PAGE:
eli5 Why is it hard to rewrite over a spot where a ballpoint pen failed, but scribbling elsewhere works?

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I wish I could just attach a picture, but here’s the sequence:

1. Writing and the pen stops working
2. Scribbling and drawing circles to see if the pen still works. It does.
3. Go back to writing in the spot the pen stopped working. It won’t work!!! ?!
4. Repeat 2 and 3

In: Technology

5 Answers

Anonymous 0 Comments

PS how good is the word interrobang ?!

Anonymous 0 Comments

The ball of the pen is hard steel. Zoomed way in, the paper surface is fuzzy. The ball is gripped by the fuzzy surface enough so that it rolls rather than slides, putting down ink as it rolls.

When the pen “fails” the ball gets jammed and is dragged across the surface without rolling. This creates a smooth hardened packed down “channel” or trough in the paper surface. You can scribble elsewhere and get the ball rolling again on fresh paper, but when you come back to the failure area, the paper surface is already compacted and smoothed out by the dragging ball during the failure. So it has less grip on the ball than fresh fuzzy paper surface. This often results on the ball dragging across this area once again. And the more it happens the surface just gets more and more smooth and compacted so it’s self-worsening once the process begins.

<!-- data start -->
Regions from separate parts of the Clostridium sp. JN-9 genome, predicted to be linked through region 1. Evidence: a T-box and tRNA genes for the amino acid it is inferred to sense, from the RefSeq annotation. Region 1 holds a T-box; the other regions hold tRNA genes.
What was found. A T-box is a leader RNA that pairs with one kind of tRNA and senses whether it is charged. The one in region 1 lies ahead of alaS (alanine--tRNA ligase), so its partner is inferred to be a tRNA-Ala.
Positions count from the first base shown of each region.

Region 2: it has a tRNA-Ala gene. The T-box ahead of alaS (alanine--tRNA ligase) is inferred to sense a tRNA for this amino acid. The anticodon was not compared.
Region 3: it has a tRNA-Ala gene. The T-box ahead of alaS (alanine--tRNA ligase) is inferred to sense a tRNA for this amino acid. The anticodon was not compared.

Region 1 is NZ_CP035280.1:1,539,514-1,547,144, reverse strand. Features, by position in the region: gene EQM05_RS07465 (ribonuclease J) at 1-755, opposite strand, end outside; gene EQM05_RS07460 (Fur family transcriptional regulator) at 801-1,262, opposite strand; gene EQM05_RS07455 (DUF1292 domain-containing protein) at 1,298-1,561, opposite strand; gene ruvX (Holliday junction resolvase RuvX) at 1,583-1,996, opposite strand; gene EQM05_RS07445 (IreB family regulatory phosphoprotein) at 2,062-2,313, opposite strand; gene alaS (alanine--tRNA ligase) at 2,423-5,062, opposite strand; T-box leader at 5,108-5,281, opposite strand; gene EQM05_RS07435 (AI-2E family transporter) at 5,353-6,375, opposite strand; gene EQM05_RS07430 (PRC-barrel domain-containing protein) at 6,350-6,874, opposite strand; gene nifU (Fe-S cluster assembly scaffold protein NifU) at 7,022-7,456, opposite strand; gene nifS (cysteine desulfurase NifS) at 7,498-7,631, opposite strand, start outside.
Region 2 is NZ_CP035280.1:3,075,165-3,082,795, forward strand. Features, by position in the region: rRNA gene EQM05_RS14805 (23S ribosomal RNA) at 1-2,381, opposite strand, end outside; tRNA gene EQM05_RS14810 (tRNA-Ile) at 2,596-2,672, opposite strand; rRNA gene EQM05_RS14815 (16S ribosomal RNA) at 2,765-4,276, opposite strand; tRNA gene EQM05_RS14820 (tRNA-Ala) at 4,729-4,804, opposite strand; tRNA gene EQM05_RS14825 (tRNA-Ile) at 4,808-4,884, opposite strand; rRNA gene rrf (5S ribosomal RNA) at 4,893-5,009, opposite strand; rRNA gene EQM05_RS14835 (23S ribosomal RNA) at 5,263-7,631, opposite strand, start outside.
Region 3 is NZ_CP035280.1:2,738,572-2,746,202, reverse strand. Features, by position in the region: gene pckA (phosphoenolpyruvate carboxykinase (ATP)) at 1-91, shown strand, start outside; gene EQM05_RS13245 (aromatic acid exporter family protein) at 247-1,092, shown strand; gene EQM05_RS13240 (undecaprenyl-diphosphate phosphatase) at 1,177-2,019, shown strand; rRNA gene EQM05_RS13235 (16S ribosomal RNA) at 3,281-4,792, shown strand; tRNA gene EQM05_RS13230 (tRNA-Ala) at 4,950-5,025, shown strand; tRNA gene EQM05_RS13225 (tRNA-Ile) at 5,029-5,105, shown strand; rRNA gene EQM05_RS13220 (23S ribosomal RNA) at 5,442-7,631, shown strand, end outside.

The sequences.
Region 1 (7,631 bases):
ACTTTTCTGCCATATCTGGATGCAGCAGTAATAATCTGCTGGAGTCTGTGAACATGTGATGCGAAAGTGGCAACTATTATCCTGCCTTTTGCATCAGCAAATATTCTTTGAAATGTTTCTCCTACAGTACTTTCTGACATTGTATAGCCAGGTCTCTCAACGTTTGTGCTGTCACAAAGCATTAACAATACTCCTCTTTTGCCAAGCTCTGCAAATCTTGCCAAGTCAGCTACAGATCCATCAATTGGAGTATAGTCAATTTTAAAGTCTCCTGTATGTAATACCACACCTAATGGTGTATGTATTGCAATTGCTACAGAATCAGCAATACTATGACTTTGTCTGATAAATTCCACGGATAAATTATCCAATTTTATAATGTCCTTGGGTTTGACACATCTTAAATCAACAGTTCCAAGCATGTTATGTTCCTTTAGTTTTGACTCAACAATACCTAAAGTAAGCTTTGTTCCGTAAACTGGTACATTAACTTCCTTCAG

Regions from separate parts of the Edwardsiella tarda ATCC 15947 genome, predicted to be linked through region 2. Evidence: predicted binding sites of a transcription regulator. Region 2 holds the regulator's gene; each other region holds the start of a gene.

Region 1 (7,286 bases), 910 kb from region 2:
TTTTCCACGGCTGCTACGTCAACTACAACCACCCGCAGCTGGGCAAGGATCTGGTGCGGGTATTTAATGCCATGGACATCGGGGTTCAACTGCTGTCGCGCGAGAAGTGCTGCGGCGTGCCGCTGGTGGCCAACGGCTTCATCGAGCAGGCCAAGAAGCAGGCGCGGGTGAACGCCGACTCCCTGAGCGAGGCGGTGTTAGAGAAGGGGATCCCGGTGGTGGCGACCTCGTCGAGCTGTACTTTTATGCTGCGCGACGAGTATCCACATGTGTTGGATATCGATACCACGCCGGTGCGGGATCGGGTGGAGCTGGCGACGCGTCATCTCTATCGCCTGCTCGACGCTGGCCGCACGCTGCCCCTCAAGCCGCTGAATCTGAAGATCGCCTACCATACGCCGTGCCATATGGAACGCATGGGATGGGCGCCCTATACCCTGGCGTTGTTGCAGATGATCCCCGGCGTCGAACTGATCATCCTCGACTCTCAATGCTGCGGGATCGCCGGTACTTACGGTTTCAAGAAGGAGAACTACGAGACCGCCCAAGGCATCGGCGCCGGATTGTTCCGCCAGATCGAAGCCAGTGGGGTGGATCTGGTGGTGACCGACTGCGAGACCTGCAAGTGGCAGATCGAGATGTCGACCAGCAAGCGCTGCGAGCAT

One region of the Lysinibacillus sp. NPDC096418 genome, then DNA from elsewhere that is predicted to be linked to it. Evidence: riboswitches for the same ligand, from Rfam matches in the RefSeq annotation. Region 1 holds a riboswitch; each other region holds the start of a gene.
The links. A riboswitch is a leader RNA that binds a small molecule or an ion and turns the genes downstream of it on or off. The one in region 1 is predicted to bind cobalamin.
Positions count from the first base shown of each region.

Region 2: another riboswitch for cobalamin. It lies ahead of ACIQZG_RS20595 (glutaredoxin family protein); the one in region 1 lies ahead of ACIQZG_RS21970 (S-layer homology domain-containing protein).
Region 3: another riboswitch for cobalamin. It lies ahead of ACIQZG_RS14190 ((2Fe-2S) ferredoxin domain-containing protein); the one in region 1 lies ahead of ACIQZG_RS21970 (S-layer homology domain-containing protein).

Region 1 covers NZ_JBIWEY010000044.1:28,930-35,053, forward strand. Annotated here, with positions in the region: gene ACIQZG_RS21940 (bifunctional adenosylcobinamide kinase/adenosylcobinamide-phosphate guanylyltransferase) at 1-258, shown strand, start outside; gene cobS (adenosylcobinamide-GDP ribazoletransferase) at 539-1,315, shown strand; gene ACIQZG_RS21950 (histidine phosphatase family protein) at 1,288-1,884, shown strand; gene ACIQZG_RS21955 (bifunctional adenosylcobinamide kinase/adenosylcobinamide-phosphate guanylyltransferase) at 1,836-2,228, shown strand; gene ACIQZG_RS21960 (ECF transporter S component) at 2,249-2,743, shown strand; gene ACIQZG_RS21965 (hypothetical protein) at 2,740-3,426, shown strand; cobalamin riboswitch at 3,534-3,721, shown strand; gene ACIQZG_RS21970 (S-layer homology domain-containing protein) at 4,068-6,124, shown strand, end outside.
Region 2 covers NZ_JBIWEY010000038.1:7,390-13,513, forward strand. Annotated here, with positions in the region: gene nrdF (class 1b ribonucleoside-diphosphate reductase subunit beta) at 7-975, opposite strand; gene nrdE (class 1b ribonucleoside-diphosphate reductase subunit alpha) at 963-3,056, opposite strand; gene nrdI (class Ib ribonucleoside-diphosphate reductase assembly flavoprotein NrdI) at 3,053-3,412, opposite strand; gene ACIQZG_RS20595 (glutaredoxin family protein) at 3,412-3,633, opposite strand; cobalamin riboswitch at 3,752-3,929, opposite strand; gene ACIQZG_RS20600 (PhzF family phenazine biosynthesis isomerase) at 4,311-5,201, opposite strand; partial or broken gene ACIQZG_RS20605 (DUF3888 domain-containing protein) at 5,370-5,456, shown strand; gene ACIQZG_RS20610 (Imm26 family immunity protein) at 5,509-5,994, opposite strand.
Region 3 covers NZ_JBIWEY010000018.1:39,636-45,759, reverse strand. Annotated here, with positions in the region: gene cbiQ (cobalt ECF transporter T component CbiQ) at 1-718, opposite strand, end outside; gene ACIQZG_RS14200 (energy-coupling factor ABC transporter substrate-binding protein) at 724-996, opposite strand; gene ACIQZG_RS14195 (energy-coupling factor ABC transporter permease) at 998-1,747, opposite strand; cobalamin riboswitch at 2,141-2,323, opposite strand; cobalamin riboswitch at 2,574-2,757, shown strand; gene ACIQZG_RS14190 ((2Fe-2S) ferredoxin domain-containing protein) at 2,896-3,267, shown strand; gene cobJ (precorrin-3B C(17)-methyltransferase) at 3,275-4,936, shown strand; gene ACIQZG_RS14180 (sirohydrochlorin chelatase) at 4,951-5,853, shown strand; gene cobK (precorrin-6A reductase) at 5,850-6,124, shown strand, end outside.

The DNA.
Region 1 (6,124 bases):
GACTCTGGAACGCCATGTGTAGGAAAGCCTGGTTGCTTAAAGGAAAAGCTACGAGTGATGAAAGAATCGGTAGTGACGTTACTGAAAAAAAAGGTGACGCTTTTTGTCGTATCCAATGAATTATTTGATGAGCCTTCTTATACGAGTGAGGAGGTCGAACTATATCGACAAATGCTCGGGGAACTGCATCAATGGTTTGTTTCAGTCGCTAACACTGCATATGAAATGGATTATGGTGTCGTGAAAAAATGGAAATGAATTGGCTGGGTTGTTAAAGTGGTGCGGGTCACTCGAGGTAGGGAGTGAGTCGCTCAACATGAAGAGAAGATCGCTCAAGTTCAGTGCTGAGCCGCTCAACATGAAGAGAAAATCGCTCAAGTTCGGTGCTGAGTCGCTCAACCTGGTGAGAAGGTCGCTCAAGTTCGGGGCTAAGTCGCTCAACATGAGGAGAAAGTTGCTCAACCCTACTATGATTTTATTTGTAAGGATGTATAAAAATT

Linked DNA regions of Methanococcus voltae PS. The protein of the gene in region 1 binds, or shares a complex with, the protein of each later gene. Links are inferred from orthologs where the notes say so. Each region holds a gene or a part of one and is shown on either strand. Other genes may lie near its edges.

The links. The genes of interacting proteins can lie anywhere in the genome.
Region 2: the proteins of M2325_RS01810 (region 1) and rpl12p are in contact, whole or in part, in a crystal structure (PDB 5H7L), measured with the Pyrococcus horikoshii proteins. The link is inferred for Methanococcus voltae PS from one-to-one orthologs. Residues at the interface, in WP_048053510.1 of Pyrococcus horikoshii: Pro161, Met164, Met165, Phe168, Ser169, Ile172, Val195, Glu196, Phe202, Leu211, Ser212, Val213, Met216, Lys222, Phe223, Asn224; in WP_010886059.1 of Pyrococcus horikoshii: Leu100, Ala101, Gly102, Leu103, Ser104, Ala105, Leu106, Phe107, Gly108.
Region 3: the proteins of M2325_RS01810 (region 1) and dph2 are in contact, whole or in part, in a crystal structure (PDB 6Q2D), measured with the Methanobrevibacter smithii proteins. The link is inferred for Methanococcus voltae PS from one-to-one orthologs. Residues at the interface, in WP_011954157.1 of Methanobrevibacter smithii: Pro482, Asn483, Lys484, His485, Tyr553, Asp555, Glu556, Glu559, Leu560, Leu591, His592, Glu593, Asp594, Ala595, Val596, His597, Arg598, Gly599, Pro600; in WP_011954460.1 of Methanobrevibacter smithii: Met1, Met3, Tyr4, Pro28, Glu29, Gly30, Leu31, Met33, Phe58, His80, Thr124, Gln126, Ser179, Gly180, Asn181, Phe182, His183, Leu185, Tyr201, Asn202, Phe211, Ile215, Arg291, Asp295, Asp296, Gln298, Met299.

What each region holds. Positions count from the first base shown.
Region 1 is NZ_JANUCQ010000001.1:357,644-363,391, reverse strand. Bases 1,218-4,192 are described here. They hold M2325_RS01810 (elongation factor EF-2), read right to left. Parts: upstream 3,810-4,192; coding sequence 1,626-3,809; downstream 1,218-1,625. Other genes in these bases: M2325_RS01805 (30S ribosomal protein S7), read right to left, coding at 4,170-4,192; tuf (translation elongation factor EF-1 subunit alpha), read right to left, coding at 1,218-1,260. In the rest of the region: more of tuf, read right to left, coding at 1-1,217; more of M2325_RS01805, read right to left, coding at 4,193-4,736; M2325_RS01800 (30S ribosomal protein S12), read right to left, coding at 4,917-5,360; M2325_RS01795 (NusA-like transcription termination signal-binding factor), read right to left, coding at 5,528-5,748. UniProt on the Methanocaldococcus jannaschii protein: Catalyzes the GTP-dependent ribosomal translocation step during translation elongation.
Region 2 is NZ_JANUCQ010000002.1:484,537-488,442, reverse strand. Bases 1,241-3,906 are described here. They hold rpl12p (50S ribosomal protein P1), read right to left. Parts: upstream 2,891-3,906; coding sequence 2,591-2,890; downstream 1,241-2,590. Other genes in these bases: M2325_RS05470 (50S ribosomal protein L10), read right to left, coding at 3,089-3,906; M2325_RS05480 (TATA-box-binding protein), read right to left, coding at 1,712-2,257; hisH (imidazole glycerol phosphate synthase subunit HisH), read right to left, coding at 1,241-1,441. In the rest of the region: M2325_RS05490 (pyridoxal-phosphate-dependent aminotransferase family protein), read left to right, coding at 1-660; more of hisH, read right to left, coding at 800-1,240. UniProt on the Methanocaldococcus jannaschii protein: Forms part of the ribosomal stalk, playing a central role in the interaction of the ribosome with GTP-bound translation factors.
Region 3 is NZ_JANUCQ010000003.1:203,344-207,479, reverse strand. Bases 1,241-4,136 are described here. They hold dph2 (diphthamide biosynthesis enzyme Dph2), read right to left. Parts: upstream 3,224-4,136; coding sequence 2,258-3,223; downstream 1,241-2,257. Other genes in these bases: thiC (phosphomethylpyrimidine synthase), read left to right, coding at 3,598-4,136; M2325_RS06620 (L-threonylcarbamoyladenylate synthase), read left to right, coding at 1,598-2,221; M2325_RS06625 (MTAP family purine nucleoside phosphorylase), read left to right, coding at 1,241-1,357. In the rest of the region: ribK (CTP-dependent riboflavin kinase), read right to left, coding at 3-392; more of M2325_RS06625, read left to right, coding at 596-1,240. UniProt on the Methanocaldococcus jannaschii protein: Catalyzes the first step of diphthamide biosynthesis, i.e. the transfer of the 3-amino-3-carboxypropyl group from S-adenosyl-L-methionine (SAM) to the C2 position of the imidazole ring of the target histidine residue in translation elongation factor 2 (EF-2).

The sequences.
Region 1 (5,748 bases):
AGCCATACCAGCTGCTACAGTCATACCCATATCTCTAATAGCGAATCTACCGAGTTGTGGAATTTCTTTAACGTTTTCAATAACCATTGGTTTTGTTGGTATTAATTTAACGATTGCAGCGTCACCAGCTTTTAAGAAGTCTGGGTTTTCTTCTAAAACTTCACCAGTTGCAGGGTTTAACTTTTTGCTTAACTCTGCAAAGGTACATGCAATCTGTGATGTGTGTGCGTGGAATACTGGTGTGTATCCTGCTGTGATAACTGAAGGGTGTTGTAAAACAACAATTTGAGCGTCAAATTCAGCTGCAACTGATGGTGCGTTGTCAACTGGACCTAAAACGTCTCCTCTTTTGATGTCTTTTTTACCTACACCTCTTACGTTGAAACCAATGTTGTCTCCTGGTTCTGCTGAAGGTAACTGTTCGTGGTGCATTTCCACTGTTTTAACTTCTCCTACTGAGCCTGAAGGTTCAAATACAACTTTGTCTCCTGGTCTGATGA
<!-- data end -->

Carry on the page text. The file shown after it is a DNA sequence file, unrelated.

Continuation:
Anonymous 0 Comments

Ugh, ballpoint pens can be so frustrating sometimes! It’s like they have a mind of their own. The paper fibers get all gunked up in the pen tip and it just doesn’t want to play nice in that exact spot. Really annoying when you’re trying to get something done!

Anonymous 0 Comments

There’s often a drop of oil after the ink in the cartridge to prevent it from exposure to air and drying out.

When the ink runs out, you start writing with this oil instead. Writing on oily paper is hard.

Anonymous 0 Comments

Ugh, the struggle is real. It has something to do with the oils on the paper from your skin. When your pen stops, it leaves a tiny amount of ink that mixes with those oils and creates a slippery little trap for your nib. Sneaky stuff.